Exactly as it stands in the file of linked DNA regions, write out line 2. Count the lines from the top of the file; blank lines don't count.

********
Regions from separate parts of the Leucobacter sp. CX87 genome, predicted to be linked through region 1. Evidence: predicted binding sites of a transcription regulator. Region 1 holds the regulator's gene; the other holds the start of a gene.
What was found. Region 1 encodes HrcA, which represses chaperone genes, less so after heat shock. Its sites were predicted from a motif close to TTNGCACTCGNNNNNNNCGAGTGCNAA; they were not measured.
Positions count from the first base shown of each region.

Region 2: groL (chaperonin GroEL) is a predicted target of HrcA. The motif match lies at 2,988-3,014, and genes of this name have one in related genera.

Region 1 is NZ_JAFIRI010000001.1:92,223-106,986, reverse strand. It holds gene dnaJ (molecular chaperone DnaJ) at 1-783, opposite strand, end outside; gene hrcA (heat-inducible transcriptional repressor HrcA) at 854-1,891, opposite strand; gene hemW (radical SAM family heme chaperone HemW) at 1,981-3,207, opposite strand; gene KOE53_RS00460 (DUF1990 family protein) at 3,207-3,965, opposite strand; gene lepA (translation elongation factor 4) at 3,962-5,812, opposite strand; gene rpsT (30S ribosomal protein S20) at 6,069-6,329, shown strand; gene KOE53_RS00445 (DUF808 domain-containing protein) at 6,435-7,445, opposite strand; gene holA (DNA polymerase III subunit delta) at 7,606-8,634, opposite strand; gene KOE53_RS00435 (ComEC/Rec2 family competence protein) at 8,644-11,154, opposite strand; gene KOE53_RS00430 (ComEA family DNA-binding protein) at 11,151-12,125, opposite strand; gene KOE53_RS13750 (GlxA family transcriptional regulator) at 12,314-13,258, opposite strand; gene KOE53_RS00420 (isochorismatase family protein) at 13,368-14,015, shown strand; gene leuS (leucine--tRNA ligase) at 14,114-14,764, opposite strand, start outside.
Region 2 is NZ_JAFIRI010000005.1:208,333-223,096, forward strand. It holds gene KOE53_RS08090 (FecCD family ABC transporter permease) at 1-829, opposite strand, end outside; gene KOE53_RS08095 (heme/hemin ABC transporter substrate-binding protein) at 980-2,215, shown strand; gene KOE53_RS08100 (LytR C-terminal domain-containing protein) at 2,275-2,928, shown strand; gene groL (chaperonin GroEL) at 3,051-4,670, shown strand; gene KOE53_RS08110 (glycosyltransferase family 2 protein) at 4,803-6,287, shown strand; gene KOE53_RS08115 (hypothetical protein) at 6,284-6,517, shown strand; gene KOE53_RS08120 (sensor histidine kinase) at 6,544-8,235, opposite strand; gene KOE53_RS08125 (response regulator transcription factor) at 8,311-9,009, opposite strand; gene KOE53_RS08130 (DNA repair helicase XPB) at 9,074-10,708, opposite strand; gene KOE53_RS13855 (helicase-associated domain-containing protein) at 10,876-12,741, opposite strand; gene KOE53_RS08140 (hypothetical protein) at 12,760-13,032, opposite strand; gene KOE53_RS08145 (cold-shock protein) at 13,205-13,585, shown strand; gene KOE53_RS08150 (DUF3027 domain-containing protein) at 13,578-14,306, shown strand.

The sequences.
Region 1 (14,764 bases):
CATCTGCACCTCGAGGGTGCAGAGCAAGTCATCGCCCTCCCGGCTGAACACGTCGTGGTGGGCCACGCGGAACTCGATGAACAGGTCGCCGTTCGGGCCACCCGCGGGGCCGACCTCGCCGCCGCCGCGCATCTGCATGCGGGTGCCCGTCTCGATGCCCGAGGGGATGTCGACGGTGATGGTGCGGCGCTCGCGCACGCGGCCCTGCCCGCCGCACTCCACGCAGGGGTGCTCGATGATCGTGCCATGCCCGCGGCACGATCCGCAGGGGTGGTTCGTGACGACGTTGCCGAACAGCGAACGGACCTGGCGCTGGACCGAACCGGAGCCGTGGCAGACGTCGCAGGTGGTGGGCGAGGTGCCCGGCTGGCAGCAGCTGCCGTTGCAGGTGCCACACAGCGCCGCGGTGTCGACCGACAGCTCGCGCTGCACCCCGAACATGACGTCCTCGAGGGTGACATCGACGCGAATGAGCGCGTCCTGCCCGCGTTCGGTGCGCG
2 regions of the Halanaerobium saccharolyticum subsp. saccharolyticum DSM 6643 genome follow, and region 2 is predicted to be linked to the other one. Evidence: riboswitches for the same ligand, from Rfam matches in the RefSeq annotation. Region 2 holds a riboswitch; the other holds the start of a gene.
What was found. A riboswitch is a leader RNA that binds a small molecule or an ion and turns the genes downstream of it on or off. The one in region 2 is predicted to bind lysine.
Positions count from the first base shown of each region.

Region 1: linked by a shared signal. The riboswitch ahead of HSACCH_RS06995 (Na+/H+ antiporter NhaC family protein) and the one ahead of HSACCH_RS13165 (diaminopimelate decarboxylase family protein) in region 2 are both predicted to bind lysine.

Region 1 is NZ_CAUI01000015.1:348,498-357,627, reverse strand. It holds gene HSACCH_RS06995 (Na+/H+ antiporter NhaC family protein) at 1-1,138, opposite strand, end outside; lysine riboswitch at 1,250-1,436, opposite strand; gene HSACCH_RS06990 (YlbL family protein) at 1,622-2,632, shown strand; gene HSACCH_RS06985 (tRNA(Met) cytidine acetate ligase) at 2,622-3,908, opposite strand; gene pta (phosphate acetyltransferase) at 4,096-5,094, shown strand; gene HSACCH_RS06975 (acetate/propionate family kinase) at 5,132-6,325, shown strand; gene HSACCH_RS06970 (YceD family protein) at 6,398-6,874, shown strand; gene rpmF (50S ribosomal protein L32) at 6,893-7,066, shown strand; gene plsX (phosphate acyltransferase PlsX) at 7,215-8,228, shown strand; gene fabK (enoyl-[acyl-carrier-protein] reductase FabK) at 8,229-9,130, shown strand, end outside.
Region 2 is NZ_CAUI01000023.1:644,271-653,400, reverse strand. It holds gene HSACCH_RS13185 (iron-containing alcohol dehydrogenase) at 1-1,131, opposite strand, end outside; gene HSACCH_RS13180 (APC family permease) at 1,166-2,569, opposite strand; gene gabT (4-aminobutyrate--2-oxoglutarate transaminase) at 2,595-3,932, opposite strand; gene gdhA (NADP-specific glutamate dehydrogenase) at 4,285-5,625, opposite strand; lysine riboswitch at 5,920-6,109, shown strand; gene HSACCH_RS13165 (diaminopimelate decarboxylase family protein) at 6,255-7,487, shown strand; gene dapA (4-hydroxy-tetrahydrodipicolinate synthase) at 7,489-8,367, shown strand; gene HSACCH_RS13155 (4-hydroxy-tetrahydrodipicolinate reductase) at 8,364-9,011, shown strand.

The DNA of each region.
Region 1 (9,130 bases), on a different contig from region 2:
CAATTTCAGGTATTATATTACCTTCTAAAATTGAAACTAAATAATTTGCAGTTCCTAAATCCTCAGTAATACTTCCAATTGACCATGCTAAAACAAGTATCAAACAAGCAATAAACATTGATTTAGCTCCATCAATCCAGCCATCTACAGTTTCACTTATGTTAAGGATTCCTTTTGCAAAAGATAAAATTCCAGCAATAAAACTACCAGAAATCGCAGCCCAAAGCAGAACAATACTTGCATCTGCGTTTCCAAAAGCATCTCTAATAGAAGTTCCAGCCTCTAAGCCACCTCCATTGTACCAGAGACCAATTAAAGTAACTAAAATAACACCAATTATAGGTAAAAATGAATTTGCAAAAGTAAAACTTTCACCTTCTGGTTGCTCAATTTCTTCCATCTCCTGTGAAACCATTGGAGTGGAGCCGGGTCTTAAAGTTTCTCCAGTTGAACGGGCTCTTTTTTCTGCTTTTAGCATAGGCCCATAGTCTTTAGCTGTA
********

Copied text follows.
What was found. Region 1 encodes HrcA, which represses chaperone genes, less so after heat shock. Its sites were predicted from a motif close to TTNGCACTCGNNNNNNNCGAGTGCNAA; they were not measured.